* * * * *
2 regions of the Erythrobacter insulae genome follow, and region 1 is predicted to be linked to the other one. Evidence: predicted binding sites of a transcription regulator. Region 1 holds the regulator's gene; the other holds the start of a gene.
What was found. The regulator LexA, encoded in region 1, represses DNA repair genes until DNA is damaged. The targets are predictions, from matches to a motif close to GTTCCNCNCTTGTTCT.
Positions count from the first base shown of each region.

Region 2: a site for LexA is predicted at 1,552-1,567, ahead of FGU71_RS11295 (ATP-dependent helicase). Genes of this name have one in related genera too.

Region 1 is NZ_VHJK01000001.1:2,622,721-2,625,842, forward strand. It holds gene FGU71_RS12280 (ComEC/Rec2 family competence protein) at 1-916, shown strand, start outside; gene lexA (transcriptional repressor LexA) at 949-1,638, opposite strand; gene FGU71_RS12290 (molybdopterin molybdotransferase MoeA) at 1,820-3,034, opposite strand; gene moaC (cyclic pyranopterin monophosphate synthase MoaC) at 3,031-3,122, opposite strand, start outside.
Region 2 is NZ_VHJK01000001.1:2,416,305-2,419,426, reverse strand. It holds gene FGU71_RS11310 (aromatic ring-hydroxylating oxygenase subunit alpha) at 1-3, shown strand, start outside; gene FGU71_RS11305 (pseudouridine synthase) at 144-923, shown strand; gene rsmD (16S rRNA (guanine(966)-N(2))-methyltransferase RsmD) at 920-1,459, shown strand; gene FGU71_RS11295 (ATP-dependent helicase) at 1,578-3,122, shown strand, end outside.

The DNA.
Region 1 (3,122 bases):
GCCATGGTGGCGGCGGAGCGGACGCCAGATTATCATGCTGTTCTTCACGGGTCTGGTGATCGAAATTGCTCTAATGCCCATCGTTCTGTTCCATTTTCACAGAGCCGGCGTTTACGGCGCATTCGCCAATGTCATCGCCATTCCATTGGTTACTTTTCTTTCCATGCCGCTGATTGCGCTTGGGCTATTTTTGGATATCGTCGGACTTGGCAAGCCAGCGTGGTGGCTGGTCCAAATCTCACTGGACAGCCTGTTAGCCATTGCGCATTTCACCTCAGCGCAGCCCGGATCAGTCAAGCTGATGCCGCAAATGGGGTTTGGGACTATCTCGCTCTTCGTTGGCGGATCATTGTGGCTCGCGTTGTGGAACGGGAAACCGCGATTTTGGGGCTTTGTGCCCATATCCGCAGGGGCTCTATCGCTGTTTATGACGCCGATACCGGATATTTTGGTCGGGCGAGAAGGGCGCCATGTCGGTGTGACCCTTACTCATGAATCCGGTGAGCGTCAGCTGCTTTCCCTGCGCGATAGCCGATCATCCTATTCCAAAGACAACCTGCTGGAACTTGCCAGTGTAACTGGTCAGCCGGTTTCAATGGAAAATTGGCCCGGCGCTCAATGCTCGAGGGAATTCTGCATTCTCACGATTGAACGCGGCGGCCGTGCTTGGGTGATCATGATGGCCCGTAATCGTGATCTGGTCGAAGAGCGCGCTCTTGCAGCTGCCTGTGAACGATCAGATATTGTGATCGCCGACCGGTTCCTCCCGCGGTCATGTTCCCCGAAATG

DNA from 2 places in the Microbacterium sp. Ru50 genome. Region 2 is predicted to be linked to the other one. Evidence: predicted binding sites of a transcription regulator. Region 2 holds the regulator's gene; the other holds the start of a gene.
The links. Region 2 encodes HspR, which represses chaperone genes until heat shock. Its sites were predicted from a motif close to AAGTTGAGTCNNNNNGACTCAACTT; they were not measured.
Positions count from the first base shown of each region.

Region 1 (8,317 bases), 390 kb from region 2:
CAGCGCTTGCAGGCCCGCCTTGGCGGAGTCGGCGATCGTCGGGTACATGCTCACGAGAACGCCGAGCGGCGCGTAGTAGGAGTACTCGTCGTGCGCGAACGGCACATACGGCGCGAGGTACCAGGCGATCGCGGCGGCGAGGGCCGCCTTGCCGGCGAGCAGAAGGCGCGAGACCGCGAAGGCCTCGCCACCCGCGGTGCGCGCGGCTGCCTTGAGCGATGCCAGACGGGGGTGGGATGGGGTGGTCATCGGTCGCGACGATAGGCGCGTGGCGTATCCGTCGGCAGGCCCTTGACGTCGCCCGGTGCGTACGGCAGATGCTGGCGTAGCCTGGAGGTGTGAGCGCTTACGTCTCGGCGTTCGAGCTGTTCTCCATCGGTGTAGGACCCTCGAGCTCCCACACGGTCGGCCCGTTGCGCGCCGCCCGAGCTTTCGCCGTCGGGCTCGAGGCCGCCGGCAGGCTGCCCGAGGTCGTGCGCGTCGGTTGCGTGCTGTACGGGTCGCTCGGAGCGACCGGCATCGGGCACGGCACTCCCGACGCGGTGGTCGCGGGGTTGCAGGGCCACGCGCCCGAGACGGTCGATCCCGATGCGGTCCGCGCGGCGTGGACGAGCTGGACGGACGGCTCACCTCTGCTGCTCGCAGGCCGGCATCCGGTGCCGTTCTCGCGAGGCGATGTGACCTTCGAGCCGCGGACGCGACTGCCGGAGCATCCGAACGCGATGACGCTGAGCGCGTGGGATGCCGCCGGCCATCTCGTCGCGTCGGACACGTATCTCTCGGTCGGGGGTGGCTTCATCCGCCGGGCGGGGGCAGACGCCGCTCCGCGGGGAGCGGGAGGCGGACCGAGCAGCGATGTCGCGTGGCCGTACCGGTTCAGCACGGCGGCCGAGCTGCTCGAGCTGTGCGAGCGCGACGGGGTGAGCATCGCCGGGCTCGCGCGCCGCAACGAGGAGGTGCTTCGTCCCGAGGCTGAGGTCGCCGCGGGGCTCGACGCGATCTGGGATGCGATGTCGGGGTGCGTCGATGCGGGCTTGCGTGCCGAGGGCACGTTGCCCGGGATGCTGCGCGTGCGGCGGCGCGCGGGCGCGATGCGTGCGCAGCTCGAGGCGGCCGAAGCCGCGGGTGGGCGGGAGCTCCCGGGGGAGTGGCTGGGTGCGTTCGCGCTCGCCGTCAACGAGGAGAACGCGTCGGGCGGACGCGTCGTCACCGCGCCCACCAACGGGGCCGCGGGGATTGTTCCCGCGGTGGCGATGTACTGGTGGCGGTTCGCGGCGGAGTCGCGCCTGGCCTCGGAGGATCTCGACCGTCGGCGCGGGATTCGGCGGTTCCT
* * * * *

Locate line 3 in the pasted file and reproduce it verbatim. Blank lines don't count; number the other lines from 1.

Positions count from the first base shown of each region.